Molecular basis of neurological dysfunction coupled with haemolytic anaemia in human glucose-6-phosphate isomerase (GPI) deficiency
Glucose-6-phosphate isomerase (GPI) deficiency, an autosomal recessive genetic disorder with the typical manifestation of nonspherocytic haemolytic anaemia, can be associated in some cases with neurological impairment. GPI has been found to be identical to neuroleukin (NLK), which has neurotrophic and lymphokine properties. To focus on the possible effects of GPI mutations on the central nervous system through an effect on neuroleukin activity, we analysed DNA isolated from two patients with severe GPI deficiency, one of them with additional neurological deficits, and their families. The neurologically affected patient (GPI Homburg) is compound heterozygous for a 59 A→C (H20P) and a 1016 T→C (L339P) exchange. Owing to the insertion of proline, the H20P and L339P mutations are likely to affect the folding and activity of the enzyme. In the second family studied, the two affected siblings showed no neurological symptoms. The identified mutations are 1166 A→G (H389R) and 1549 C→G (L517V), which are located at the subunit interface. We propose that mutations that lead to incorrect folding destroy both catalytic (GPI) and neurotrophic (NLK) activities, thereby leading to the observed clinical symptoms (GPI Homburg). Those alterations at the active site, however, that allow correct folding retain the neurotrophic properties of the molecule (GPI Calden).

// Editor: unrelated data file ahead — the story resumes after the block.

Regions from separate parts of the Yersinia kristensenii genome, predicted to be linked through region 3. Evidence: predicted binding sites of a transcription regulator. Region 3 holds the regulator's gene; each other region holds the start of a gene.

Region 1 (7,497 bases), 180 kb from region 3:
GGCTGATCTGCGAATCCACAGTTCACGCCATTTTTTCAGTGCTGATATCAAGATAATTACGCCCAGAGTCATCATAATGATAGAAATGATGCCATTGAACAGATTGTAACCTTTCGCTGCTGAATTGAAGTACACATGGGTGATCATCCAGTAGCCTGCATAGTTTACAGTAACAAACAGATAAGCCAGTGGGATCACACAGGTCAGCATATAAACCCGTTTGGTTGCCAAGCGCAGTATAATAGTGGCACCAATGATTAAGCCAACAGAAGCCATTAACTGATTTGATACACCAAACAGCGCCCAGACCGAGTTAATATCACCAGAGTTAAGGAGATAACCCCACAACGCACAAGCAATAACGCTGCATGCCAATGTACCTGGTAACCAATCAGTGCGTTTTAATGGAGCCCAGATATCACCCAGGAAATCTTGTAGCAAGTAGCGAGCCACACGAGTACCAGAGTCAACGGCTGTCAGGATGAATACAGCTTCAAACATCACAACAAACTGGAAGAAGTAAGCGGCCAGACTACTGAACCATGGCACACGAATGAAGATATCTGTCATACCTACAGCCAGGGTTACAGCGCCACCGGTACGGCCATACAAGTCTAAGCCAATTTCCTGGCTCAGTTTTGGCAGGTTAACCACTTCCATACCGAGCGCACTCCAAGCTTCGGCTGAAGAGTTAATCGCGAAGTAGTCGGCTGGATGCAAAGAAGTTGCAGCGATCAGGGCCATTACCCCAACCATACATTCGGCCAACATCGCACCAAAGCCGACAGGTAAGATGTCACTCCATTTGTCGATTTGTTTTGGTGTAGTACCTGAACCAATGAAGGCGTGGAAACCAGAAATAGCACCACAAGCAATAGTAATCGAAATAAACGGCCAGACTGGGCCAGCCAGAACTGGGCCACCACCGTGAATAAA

KeywordsProline Genetic Disorder Neurological Deficit Molecular Basis Neurological Symptom
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